Category: Open Government
VoSD Council Releases Transcript
It was just announced that the City Council has voted 8-0 to release a transcript of a 2005 meeting in which they discussed whether or not to give City Attorney Mike Aguirre permission to proceed with a pension-related lawsuit...
The council had to vote on whether or not to release their attorney client privilege regarding the transcript of the meeting, which was held during a closed session of the City Council.
ETA Note: The City of Encinitas does not keep similar records of their closed session meetings.
EXCERPTS: Local superintendents talked yesterday about the potential for millions in cuts from their budgets for next school year.
But it's difficult for the average person to know exactly what the current budgets are because many districts do not report on their Web sites how much money they spend...
Budget information is within a click or two of the home page in some school districts, such as Poway Unified, San Dieguito Union and Vista Unified.
From the California Public Records Act: (CPRA)
The people do not yield their sovereignty to the bodies that serve them. The people insist on remaining informed to retain control over the legislative bodies they have created.
The CPRA gives citizens the right to access government documents, regardless of physical form. Over the years the City of Encinitas has been less than keen on treating e-mail like all other government documents.
The election of Teresa Barth, who promised to be a champion of open government, appears to have made the difference in the council's willingness to address the subject.
From a NCT report, "Earlier this week, the City Council agreed to appoint two of its members, Teresa Barth and James Bond, to a subcommittee to develop policies and procedures for e-mail. The committee will include the city manager, city clerk, city attorney and representatives from each city department."
Scott Lewis at the Voice of San Diego recently interviewed Chula Vista Council Member John McCann (pictured) about his city's finances. Here are some shocking excerpts:
Encinitas versus the public's right to know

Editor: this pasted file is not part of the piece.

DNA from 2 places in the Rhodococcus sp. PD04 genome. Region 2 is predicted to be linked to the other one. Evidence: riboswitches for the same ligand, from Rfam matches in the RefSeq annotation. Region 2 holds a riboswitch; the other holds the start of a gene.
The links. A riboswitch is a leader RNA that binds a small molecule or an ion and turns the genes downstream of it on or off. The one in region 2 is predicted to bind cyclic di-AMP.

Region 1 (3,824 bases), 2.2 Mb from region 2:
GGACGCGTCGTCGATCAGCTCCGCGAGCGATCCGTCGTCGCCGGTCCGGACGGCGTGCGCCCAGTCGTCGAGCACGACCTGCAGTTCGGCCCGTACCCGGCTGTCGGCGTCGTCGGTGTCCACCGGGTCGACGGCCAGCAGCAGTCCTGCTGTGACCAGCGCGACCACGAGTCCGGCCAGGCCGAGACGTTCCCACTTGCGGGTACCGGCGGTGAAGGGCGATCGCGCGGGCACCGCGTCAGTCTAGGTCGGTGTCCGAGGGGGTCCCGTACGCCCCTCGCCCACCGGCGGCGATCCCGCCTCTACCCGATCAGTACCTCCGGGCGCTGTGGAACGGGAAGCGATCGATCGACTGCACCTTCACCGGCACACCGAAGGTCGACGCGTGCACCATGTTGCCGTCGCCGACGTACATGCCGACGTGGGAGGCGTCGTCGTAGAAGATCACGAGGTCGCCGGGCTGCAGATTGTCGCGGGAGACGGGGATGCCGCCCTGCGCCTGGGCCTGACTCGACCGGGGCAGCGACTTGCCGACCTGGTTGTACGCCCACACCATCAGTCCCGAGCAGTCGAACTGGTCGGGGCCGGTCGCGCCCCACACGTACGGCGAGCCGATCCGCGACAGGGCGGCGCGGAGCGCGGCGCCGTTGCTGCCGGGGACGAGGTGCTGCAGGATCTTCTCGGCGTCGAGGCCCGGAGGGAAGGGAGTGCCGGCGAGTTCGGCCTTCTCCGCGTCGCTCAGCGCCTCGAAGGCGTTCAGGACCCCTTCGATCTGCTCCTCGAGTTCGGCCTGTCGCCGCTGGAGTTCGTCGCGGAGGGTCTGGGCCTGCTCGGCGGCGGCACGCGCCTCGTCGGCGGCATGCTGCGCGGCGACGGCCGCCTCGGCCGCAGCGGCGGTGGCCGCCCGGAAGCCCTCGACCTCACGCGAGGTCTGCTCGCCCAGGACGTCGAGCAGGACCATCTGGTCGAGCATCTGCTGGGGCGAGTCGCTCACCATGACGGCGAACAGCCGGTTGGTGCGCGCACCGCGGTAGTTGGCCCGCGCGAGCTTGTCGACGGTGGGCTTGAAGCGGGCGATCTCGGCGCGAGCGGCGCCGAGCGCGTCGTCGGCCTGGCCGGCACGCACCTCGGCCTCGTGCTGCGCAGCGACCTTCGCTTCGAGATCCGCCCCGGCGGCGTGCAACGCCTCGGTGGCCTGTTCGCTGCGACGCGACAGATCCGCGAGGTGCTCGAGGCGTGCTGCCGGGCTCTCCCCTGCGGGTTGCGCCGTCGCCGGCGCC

December 13, 2007
...How refreshing for the media, then, that a Brown Act issue in Encinitas is being raised by two council members, Teresa Barth and Maggie Houlihan, supportive of transparency in government.
Encinitas has adopted the practice of calling routine closed meetings “special” meetings, reducing the public notification requirement from 72 hours to 24 hours. City Attorney Glenn Sabine has advised the council that it can do so.
But “can” and “should” are two different questions.
Yes, the council majority of James Bond, Dan Dalager and Jerome Stocks can argue that the public and media are barred from attending closed meetings so the amount of advance notice is immaterial. But history has shown that removing transparency about public meetings and government procedures is often the first step to bad – sometimes very bad – governmental decisions...
Some public bodies are tempted to consider delicate matters in closed session, matters that legally should be brought before open session. Depriving the public of significant advance notice of closed-session agendas effectively reduces the opportunity for legal challenges beforehand...
Our thanks go to Barth and Houlihan for providing us this opportunity to enlighten the public on how public bodies should conduct their meetings...
This coastal city should end its obfuscatory practice now. Encinitas chooses to call its closed meetings “special.” We call them abhorrent.
ETA NOTE: If the City had taken up Kevin Cummins' proposal to craft a sunshine ordinance this editorial would never have been written because this issue, and others, could have then been dealt with in an open forum and without contention.
NCT Barth ends boycott of closed sessions. Councilwoman Teresa Barth said Thursday she would end her boycott of closed-session meetings but remained critical of the city's noticing policy.
Hours earlier, as the clock approached 11 p.m. Wednesday, the council debated its practice of calling closed-session talks "special meetings," for which only 24 hours' notification of the public is required.
NCT Water Authority hikes alert status. Water leaders from around San Diego County voted to formally hike their water-shortage alert status Thursday, and to buy water from Northern California farmers if possible to buttress 2008 supplies.
The vote Thursday by San Diego County Water Authority board members firmed up action the agency took in September, when it voted to start negotiating with farming interests in Butte County.